Day/Night test gets nod but does BCCI have the balls?
BCCI president Sourav Ganguly has made this happen; it was he who goaded the Bangladesh Cricket Board into playing under floodlights in a bid to pull crowds into the stadiums.
The Indian team was earlier not keen on playing Day-Night Tests. India had previously dodged plans to play a pink-ball Test in Adelaide during their tour Down Under last year.
There was also reluctance on India's part when a move to host a Day-Night Test against the West Indies at home was brushed under the carpet.
The big worry for BCCI is not only that Indian players have little or no experience of playing with the pink ball, but also that it may not have enough quality pink balls when they take on Bangladesh in the day and night test.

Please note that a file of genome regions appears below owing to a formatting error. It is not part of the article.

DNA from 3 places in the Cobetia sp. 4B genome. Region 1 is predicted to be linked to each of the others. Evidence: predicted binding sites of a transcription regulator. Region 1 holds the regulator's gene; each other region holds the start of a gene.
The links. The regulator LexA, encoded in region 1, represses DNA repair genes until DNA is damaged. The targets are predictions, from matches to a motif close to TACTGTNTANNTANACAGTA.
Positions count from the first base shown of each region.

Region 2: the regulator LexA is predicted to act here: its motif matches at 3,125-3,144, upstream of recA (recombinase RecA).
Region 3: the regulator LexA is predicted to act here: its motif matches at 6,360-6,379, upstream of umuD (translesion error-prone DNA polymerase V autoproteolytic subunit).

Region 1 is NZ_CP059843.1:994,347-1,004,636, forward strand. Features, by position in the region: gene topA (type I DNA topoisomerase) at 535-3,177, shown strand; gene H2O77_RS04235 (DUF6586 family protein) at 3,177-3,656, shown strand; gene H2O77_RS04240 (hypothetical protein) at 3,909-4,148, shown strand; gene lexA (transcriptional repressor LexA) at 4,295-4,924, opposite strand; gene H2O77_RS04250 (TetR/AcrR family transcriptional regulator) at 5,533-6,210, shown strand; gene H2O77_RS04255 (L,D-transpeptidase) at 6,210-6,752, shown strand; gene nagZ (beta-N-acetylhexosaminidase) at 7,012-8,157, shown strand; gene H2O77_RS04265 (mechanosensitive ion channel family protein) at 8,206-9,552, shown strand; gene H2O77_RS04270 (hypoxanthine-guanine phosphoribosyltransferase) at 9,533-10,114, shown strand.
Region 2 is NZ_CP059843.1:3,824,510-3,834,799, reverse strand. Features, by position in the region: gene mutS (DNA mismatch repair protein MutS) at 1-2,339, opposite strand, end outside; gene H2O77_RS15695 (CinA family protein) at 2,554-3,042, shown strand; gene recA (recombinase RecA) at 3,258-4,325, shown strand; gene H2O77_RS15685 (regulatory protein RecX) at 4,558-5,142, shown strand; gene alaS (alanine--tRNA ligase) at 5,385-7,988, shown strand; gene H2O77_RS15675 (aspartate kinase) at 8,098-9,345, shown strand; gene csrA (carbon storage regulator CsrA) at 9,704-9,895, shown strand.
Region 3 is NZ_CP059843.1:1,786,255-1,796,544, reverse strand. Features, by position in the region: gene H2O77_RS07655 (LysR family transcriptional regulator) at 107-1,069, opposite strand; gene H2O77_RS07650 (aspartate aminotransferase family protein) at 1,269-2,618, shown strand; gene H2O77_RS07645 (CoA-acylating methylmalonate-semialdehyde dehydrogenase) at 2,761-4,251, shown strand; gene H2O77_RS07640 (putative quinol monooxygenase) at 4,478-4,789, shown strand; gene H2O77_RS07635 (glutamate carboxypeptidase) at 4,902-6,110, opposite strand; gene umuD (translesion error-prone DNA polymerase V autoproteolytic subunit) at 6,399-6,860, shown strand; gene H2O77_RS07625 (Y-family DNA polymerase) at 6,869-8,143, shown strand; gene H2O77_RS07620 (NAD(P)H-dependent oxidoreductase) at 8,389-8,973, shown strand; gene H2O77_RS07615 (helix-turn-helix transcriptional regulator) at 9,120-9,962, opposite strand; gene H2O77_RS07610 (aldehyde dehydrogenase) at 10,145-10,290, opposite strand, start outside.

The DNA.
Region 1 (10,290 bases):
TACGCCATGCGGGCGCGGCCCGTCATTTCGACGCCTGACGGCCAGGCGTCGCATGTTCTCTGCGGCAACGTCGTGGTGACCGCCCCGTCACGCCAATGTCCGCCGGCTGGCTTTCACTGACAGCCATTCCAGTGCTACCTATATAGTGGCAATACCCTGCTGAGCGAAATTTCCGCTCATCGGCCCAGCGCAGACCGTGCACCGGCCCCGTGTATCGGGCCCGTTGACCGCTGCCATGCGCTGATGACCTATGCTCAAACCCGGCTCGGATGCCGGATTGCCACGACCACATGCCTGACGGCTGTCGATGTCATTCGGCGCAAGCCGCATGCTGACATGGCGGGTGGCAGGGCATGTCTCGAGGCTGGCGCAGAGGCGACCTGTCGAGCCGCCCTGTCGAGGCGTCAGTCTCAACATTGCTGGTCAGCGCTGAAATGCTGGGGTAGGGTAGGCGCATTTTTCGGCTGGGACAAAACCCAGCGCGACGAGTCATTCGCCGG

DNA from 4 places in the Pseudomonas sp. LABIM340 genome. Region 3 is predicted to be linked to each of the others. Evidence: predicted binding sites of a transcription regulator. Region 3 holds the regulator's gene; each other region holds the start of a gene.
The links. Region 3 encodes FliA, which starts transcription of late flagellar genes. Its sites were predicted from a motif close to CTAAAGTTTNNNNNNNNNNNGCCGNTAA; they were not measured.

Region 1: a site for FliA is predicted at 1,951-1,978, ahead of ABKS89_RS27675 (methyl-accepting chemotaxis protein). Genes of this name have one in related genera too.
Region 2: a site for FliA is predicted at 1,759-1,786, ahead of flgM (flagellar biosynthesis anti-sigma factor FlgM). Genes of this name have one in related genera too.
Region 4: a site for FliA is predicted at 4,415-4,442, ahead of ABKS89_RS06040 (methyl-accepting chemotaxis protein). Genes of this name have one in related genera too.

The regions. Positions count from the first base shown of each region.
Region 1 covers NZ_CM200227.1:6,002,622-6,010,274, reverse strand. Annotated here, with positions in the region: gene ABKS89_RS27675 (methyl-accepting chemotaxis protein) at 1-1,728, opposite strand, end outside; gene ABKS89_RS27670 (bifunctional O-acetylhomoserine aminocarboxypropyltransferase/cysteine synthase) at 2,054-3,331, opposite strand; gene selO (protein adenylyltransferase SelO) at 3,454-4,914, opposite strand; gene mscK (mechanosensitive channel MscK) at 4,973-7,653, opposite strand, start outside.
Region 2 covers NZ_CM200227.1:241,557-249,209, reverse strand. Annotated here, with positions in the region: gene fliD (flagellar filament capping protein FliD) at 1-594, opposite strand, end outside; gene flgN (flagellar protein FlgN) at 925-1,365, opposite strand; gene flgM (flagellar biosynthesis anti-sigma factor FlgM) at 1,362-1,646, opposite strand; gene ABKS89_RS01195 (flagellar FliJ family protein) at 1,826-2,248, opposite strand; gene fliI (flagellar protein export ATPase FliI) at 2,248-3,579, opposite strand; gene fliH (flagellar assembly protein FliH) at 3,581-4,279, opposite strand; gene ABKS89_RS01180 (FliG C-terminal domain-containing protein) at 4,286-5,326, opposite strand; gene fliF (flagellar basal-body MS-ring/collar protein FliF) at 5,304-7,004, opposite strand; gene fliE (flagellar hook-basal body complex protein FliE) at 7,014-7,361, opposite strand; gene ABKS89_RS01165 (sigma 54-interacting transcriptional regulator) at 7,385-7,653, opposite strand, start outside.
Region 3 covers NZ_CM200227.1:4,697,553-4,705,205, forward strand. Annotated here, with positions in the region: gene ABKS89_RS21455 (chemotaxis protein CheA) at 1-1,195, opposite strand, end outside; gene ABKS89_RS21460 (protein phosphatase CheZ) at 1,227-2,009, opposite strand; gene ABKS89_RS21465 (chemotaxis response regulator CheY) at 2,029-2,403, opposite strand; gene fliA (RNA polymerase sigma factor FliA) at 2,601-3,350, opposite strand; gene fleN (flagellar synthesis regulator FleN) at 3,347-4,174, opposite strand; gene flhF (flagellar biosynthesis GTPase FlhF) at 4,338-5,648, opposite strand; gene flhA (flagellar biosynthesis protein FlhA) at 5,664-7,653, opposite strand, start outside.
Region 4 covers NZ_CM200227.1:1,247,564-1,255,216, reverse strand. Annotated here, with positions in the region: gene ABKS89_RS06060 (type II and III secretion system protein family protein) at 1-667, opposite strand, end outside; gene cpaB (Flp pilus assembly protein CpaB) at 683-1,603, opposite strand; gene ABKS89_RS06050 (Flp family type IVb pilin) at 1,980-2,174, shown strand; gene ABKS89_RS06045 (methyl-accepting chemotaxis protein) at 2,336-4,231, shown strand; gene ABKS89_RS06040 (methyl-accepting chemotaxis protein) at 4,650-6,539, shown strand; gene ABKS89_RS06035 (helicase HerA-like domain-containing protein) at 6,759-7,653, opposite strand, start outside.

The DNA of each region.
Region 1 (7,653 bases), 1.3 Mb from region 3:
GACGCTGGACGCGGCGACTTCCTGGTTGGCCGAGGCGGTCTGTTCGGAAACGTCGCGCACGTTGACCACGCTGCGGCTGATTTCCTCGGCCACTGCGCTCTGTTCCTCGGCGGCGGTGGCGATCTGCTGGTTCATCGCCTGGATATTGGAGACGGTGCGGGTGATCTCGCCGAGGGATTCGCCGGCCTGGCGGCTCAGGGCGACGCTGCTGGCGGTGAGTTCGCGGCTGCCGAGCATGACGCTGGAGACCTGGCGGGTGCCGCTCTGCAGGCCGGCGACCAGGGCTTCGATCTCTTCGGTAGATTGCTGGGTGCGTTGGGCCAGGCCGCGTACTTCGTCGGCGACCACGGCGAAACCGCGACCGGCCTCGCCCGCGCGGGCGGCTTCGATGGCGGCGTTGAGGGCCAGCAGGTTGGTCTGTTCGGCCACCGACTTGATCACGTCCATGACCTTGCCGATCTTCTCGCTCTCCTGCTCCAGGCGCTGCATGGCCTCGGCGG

Ironically, it was Sourav Ganguly who had advocated that domestic tournaments be played with pink ball under the lights when he was the head of the BCCI's technical committee in 2016-17.
BCCI general manager Saba Karim, however, was not impressed and the tournament was soon back to the red-ball format. Little would he have known that Ganguly would return as boss of the BCCI.
Former BCCI treasurer Anirudh Chaudhry, who was also part of the Ganguly-led technical committee, said the current scenario could have been avoided had the BCCI staff shown better sense and not ignored the recommendations of the different committees.
The BCCI is now in a situation where they would in fact be forced to speak to either Kookaburra or Dukes to provide it with quality pink balls.
Another functionary said that it will be almost impossible to provide umpires with substitute balls and that is another area of concern for the BCCI.
In Day/Night tests, dew is one issue that can be problematic for the spinners. "We will make sure there's no dew. After all, day/night ODIs are played here. There's this dew treatment spray. Nothing will happen," Ganguly said.